A Discursive Dominance Theory of Economic Reform Sustainability: The Case of India
AbstractThis article hypothesizes that economic reforms become sustainable when the discursive conditions prevailing in society tip against the existing paradigm under exceptional circumstances. Thus, unless the pro-liberalization constituencies dominate the development discourse, economic reforms, initiated under the exigencies of crisis and conditionalities, or carried out by a convinced executive with or without the stimulus of a crisis, will be reversed. The discursive conditions are determined based on eight factors: the dominant view of international intellectuals, illustrative country cases, executive orientations, political will, the degree and the perceived causes of economic crisis, attitudes on the part of donor agencies, and the perceived outcomes of economic reforms. The paper seeks to prove this “discursive dominance” hypothesis for the Indian case through a cross-temporal, comparative review of the evolution of economic policy in India over six different phases.
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Bibliographic InfoPaper provided by University Library of Munich, Germany in its series MPRA Paper with number 31001.
Date of creation: Jan 2008
Date of revision: 2010
Publication status: Published in India Review 10.2(2011): pp. 126 -184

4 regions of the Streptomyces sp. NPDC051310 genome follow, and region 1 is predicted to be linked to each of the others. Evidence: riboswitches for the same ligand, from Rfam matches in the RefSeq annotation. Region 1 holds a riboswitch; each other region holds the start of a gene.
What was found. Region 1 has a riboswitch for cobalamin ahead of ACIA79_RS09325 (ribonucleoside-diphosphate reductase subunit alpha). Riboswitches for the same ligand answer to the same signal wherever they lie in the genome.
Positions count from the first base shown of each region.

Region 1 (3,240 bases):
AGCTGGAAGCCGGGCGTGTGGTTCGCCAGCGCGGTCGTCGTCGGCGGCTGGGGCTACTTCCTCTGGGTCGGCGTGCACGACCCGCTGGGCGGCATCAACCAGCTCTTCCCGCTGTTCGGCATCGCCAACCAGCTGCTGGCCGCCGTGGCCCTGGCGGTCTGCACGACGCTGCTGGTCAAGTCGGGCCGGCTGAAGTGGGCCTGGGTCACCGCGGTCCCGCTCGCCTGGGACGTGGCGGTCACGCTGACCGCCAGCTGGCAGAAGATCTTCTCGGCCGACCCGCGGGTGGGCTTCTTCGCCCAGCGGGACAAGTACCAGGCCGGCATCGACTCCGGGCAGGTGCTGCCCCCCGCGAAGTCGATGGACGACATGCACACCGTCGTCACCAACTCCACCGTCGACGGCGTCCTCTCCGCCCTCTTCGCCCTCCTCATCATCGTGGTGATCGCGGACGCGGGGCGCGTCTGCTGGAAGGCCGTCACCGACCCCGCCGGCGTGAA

India; Economic reforms; discursive conditions; discursive dominance;
Find related papers by JEL classification:
- O53 - Economic Development, Technological Change, and Growth - - Economywide Country Studies - - - Asia including Middle East
- P00 - Economic Systems - - General - - - General
- P21 - Economic Systems - - Socialist Systems and Transition Economies - - - Planning, Coordination, and Reform
- P3 - Economic Systems - - Socialist Institutions and Their Transitions
- H83 - Public Economics - - Miscellaneous Issues - - - Public Administration
- E00 - Macroeconomics and Monetary Economics - - General - - - General
- A10 - General Economics and Teaching - - General Economics - - - General
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- Thomas, John W. & Grindle, Merilee S., 1990. "After the decision: Implementing policy reforms in developing countries," World Development, Elsevier, vol. 18(8), pages 1163-1181, August.
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